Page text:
We are on the Road! We just placed one of our markers at a rest area in McClean county, IL. There were other markers nearby including a patinated series of figure silhouettes of the family that built one of the first “hard roads” in Illinois near a syrup farm called Funks Grove. Isaac Funk arrived in the area in 1824 and began the road to simplify travel to nearby Bloomington. His grandson later built the first automobile in the area to drive on his family’s road. As America began connecting the named roads in the twenties, This stretch was one of the oldest sections of the infamous “mother” road. We labeled marker number 4 with Katie’s wordpress address. You can find our location on Google Earth. https://mywebspace.wisc.edu/jesandberg/66%20Ghosts.kmz
Our last reading was very interesting in the sense of history and perceived culture. We have been dealing with that a lot in our discussions about our journey. Every time we ask someone about Route 66, they respond with the diddie from the song or they ask us if we are driving an old car. I believe that this is related to America’s perception of Hawaii. People think palm trees, beaches, Lu’uas, and Hula girls. We lazily assign images to subjects and constantly recall these symbols as opposed to learning more about the person, place, event, etc. I think of Dog the bounty hunter. That could have been L.A., Vegas, Detroit or Atlanta but it was Hawaii. A much different Hawaii than most people thought. It was one of drugs, strip malls, trailer parks and a complete list of all things that most Americans do not consider when they think of Hawaii.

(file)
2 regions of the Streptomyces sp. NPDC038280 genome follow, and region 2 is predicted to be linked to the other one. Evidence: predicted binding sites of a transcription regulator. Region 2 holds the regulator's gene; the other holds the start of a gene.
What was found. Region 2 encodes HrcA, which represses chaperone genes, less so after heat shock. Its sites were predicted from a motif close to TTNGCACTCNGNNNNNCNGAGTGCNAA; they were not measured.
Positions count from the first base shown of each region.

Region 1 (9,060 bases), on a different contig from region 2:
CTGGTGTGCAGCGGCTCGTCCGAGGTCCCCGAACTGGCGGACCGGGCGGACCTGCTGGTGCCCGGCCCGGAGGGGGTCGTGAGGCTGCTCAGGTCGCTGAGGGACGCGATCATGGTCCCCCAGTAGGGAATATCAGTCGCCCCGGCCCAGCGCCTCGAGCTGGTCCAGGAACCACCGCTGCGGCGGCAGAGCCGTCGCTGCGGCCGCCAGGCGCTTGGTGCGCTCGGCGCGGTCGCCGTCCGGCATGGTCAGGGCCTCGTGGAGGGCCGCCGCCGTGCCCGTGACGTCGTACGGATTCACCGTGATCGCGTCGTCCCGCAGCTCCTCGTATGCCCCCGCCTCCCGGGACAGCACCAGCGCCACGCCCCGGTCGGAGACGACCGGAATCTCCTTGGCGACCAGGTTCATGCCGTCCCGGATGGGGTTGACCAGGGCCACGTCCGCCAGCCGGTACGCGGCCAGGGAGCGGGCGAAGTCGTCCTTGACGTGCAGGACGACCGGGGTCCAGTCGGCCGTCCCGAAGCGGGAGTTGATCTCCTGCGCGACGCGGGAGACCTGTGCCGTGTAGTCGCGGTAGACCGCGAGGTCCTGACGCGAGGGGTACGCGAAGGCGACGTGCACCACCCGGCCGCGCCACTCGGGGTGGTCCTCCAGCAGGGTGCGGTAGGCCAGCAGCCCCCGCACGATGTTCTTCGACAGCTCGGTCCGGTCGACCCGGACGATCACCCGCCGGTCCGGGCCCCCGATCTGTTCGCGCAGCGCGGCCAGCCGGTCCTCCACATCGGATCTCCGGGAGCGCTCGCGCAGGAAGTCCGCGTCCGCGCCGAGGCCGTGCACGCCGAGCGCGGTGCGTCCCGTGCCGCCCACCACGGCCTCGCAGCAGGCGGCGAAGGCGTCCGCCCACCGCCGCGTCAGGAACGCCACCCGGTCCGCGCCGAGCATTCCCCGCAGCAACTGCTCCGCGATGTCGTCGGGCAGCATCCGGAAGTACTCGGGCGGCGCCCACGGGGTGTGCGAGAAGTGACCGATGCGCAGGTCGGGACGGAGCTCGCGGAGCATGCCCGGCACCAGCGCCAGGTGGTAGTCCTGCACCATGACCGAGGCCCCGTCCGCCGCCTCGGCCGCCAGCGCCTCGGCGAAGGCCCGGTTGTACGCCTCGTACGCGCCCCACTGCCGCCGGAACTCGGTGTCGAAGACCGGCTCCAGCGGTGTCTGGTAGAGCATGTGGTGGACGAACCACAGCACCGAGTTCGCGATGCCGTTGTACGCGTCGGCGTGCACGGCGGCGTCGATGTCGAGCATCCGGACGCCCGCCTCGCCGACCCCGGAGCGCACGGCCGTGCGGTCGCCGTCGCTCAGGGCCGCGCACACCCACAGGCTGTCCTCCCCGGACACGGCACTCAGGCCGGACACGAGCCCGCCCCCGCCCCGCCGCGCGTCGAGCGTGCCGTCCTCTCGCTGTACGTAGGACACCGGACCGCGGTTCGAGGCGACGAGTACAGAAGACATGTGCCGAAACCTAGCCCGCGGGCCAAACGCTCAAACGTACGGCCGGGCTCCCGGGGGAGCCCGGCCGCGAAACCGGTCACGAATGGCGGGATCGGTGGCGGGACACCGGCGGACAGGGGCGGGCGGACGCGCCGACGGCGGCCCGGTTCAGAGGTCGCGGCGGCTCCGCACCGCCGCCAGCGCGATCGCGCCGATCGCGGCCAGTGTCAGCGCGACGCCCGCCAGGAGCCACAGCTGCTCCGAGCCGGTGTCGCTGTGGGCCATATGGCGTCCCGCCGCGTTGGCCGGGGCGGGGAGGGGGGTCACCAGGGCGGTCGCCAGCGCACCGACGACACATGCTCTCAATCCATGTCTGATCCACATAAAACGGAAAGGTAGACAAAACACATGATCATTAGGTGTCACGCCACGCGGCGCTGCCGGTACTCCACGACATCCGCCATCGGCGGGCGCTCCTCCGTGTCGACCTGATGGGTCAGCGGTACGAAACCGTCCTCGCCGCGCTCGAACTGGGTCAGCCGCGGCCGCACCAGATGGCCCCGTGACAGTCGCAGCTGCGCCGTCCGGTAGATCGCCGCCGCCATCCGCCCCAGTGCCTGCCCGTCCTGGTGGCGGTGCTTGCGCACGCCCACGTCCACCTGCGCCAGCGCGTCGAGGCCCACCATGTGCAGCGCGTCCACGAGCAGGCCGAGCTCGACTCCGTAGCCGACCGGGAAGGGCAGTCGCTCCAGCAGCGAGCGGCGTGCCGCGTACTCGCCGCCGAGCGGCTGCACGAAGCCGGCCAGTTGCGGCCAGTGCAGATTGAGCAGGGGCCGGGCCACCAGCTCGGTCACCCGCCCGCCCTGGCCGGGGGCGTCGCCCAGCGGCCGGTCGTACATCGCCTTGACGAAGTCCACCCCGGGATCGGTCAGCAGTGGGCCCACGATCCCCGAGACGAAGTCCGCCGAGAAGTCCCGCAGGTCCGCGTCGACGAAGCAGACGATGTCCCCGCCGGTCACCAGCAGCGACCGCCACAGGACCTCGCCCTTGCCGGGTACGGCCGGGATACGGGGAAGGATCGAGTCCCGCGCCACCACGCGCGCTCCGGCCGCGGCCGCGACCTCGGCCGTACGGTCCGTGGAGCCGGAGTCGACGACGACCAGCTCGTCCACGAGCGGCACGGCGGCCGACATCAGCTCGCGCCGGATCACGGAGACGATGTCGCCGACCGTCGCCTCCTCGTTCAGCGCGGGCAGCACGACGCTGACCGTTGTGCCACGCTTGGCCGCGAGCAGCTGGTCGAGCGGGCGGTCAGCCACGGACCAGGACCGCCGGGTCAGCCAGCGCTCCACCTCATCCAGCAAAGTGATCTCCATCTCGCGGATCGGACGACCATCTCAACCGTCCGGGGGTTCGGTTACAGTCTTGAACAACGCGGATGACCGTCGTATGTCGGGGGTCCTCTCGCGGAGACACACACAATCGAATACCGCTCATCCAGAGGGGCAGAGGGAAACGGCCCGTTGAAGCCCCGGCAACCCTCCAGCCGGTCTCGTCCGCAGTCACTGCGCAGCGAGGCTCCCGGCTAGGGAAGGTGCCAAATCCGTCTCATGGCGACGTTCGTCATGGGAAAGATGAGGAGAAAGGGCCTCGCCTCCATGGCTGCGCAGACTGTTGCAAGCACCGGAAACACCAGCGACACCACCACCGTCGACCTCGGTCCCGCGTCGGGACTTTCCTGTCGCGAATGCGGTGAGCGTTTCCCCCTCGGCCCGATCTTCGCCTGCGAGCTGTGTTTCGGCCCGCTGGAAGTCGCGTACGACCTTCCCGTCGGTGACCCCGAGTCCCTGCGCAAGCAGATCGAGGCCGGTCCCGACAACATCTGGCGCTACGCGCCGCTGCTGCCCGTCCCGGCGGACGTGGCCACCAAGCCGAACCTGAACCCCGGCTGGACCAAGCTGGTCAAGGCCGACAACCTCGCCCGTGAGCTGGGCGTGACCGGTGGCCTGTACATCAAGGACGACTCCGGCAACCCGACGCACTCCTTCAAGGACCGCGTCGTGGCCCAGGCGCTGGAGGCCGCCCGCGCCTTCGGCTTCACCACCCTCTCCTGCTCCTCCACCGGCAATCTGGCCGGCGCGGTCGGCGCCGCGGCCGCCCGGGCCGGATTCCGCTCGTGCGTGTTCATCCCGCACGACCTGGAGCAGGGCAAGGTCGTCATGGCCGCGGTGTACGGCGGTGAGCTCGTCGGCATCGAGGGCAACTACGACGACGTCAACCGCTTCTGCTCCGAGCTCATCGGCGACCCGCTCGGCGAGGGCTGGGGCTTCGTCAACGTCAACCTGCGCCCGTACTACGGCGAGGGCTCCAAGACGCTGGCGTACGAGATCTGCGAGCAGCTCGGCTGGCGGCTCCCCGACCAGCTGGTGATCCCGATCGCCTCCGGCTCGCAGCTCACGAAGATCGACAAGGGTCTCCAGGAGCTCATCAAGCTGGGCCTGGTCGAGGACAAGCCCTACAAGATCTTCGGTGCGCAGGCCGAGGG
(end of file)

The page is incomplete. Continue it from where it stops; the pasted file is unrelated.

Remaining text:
We have also compared our path to its uses. To dispel this myth that Route 66 was created in the mid- twentieth century so that guys with nice hair could put the top down and sing to the oldies, we have been working on a more complete history. Route 66 became the mother road for two main reasons. First, was the fact that small cities were becoming connected with permanent roads. America had a lot of River corridors in the East to provide transportation at the time. Second, the Western half of the States still relied on wagon trails to get to the West Coast. Natives were sent westward to their new homes on these paths in the 19th Century as well as the goldrushers. The trails were used for cattle drives to Saint Louis and Kansas City up into the 20th Century. Rails and business began to cater to all of these travelers creating the need for a continual paved road West and was prioritized through the WPA. From these two reasons, other factors assisted in the actual location and use of the highway. Local politicians fought, wrangled and gerrymandered the route continuously for nearly fifty years adjusting it through different cities and sometimes entirely different corridors.
Like Hawaiian tourism, The history that created the reality was later stripped of its local issues and referred to only by its symbols. We do not always have control over image but must always remind ourselves and others to get past the advertising and search for something more in our travels. Learn about the people and the culture. Find out why a certain place came to be important. Check back often. We will be covering a lot of ground this week!